Multi-objective, multi-level, multi-stakeholder considerations for airport slot allocation

Katsigiannis, Fotios (2018) Multi-objective, multi-level, multi-stakeholder considerations for airport slot allocation. Masters thesis, UNSPECIFIED.

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Abstract

Airport slot scheduling has attracted the attention of researchers as a capacity management tool at congested airports. In an attempt to better grasp the demands of the problem, recent research work has employed multi-objective optimisation (MOO) approaches. However, the multiple stakeholders (e.g. airlines, coordinators, aviation and local authorities), their numerous or even conflicting objectives and the complexity of the decision-process (rules and slot priorities), have rendered the holistic modelling of the slot allocation problem a demanding and yet incomplete task. Through a rigorous review of the policy rules and the identification of the modelling gaps in the ΜΟΟ airport slot allocation literature, this study aims to contribute to the field by proposing novel modelling considerations and solution approaches which accommodate additional characteristics of the real-world decision context. In detail, by building on previous research efforts, we propose a tri-objective slot allocation model (TOSAM), which jointly considers schedule delays, maximum displacement and demand-based fairness. We further proved that multi-level, game-theoretic-based considerations are suitable to capture the interactions among the different slot priorities, leading to enhanced airport slot schedules. To address the incurring complexity, we introduced the notion of inter-level tolerance and solved the TOSAM with systematic multi-level interactions for a medium sized airport. Our computational results suggest that by tolerating small objective function sacrifices at the upper decision levels, the resulting Pareto frontiers are of greater cardinality and quality in comparison to existing solution methods. Finally, we propose and illustrate two alternative bi-stage solution methods that exemplify the potential synergies between the MOO and multi-attribute decision-making literature.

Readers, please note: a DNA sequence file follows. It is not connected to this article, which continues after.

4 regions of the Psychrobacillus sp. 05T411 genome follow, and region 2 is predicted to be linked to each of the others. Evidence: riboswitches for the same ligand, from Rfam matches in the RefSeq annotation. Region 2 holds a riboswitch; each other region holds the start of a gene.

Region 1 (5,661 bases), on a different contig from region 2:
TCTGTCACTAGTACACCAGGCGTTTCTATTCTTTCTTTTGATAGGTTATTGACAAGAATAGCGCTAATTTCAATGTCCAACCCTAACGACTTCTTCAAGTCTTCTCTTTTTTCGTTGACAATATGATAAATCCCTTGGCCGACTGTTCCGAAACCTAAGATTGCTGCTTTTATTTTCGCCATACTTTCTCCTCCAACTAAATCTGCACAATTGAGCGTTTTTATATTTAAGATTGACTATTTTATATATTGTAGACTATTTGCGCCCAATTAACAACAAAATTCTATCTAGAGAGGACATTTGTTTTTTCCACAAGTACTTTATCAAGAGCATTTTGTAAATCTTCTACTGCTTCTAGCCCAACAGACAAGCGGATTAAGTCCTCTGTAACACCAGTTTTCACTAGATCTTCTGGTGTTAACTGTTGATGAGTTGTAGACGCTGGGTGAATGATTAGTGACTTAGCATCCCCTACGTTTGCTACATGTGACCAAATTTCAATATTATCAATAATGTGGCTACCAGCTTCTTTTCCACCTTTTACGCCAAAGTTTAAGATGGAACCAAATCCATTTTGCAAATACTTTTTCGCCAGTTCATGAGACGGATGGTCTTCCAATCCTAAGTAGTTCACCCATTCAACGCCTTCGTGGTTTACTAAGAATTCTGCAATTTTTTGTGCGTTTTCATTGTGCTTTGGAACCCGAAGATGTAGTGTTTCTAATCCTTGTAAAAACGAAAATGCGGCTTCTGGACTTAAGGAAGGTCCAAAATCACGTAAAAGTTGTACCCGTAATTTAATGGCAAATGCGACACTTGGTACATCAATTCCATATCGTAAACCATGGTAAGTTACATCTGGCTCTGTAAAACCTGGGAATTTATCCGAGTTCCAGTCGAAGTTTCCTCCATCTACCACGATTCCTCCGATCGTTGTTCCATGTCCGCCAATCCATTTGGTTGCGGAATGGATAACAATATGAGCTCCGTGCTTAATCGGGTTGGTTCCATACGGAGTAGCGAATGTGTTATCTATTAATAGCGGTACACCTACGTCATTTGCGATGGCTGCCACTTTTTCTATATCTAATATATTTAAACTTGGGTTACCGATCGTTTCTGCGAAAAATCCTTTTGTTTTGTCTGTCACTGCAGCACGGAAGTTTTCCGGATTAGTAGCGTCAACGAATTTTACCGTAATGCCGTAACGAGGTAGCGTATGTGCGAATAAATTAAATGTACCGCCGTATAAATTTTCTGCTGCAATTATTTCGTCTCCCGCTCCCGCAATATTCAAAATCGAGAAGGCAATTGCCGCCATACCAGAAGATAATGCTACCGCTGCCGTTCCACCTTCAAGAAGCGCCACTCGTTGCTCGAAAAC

Item Type:
Thesis (Masters)
ID Code:
132130
Deposited By:
Deposited On:
20 Mar 2019 12:35
Refereed?:
No
Published?:
Unpublished
Last Modified:
01 Dec 2020 08:45